This post is part of the continued series called Nour Minute. On a regular basis I write about people, topics, or perspectives that come across my radar, which may be of interest or value to you. They shouldn’t take more than a few minutes to read, internalize and further explore. #NeverStopGrowing. You can search the category on the right to find other similar posts in the series as well. As always, I welcome your feedback. David

LessigLawrence Lessig is sending shock waves through the democracy reform movement. In just the last two months, the Harvard Law professor and anti-corruption crusader has helped raise millions of dollars that will fund efforts to elect reformers to government seats. But for Lessig, it’s not so much about the money – it’s about action and inspiration.

For the past seven years, he has committed his life’s cause to illuminating – and weakening – the connection between money and politics, passionately focusing on finding ways to bring more people into the movement. His TED talk last year went viral, quickly capturing the attention of millions; that presentation has since become a book, “The USA is Lesterland,” framing a fix for ending the (legal) corruption that has infected and poisoned our government.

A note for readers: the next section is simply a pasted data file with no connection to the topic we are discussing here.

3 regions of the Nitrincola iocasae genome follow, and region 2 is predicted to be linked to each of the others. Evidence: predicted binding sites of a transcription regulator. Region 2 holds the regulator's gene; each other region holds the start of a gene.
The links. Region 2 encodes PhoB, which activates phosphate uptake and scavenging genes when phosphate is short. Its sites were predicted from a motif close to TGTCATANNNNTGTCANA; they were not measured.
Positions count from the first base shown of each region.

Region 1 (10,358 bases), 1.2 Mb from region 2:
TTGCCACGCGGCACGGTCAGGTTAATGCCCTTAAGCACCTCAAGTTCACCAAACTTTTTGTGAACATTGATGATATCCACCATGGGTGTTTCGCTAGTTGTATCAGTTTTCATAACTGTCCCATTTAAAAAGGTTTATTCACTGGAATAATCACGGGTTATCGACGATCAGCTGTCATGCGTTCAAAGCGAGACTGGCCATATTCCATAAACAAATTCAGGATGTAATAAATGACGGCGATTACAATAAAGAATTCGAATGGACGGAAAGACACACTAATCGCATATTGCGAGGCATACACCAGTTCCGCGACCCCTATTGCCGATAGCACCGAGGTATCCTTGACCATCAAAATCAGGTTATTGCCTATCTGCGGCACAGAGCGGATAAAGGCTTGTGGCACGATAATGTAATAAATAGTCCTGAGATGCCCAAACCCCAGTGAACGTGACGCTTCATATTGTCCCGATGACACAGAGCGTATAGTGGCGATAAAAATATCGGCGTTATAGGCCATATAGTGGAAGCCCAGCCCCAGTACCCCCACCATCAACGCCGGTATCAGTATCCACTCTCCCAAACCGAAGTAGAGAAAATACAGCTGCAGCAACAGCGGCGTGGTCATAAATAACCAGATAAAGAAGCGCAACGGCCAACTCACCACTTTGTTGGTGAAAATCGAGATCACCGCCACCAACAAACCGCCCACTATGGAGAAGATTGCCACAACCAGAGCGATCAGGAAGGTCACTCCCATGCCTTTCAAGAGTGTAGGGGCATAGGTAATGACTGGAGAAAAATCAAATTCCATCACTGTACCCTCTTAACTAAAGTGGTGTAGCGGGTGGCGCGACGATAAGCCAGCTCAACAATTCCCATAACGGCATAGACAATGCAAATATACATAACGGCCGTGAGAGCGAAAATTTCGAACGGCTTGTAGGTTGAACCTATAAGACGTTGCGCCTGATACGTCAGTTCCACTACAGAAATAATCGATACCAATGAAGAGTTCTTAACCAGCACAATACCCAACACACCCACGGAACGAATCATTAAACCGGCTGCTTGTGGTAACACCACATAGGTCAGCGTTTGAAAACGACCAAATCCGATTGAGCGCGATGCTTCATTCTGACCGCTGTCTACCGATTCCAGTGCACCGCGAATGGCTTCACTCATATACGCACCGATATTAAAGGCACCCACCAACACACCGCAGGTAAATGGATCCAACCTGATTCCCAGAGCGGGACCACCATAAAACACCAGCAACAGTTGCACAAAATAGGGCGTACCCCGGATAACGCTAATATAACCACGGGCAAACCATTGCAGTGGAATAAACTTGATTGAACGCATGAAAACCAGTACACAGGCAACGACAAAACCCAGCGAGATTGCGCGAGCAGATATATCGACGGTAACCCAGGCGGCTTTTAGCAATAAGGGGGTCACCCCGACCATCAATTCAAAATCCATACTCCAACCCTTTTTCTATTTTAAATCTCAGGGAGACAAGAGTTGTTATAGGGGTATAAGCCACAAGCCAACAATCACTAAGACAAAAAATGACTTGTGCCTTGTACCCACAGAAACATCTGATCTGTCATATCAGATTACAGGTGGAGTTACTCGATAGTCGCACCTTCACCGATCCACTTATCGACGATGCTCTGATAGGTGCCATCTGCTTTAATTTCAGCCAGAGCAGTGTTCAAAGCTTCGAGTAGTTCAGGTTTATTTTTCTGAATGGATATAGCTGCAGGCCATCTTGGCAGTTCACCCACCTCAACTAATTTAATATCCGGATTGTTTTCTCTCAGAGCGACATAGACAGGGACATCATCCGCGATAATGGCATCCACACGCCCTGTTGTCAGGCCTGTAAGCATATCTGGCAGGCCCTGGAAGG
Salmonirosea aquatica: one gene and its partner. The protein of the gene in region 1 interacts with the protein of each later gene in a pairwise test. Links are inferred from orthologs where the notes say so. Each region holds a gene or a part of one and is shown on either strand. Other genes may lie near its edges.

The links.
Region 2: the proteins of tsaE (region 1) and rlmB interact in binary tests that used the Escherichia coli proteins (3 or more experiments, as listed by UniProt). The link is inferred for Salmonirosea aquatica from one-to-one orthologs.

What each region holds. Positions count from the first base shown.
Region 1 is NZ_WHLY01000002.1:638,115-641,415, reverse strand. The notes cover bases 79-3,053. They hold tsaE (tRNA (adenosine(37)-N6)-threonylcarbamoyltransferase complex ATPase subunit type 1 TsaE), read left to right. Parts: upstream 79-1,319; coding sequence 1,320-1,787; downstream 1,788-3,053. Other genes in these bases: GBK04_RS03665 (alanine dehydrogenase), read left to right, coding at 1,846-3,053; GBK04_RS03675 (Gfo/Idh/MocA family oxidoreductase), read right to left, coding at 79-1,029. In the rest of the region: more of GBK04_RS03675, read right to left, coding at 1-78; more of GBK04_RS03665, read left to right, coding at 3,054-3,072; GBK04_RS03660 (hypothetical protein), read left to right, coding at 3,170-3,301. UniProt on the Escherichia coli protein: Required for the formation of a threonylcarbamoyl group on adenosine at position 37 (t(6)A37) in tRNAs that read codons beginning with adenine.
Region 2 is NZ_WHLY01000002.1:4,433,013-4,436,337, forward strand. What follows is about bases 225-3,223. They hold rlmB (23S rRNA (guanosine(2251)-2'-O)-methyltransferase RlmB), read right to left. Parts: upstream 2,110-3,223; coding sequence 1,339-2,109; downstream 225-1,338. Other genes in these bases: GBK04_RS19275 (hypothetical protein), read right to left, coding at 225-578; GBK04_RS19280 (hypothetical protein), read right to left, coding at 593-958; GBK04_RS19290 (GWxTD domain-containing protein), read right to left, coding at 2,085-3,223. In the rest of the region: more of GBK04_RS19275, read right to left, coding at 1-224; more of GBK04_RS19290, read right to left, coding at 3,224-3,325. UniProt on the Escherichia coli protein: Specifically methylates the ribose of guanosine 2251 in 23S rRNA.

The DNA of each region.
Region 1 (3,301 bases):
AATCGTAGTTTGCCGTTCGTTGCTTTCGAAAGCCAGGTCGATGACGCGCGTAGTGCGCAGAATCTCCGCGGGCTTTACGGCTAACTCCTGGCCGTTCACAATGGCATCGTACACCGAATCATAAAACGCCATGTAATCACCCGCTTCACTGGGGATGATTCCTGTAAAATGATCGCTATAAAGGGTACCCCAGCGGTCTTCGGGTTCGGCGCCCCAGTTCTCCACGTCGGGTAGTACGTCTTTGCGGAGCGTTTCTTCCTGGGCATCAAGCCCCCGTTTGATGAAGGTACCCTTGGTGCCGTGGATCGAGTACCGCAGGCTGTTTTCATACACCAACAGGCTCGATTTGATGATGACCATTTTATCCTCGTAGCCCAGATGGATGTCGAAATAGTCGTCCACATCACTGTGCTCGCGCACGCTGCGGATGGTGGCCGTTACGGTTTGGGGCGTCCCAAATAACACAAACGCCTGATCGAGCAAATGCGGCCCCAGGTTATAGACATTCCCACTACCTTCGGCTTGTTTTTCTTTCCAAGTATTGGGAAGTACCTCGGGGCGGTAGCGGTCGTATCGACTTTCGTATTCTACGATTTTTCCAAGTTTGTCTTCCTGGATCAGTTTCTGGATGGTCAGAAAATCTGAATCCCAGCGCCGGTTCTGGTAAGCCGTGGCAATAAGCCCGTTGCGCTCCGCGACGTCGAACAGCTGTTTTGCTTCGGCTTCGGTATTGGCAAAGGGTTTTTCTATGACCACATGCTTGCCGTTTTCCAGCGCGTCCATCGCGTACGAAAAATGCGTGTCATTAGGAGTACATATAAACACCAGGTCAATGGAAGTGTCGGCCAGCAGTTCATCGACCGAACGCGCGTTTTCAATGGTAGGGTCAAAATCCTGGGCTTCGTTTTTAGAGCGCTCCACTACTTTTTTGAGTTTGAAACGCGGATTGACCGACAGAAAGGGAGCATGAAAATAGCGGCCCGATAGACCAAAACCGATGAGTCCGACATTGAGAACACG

However, Lessig’s most recent initiatives are perhaps most noteworthy: Mayday, the crowd-funded political action committee, and the New Hampshire Rebellion coalition, which kicked off in January with a 185-mile walk from the top to the bottom of the state. These two bold experiments engaged and compelled American citizens to action.

“Even though 96 percent of America believes it is ‘important’ to ‘reduce the influence of money in our politics,’ 91 percent believe it is essentially not possible,” because we are resigned as a people to accept limitations, Lessig explained in a column for The Atlantic. But if you offer a sense of hope, you provide a new way to think, and change becomes possible.

This was Lessig’s parting message in his TED talk earlier this year, which roused a standing ovation – and it’s at the heart of his citizen-centered reform movement. He believes the power to fix America’s broken political system is in the hands of the people.

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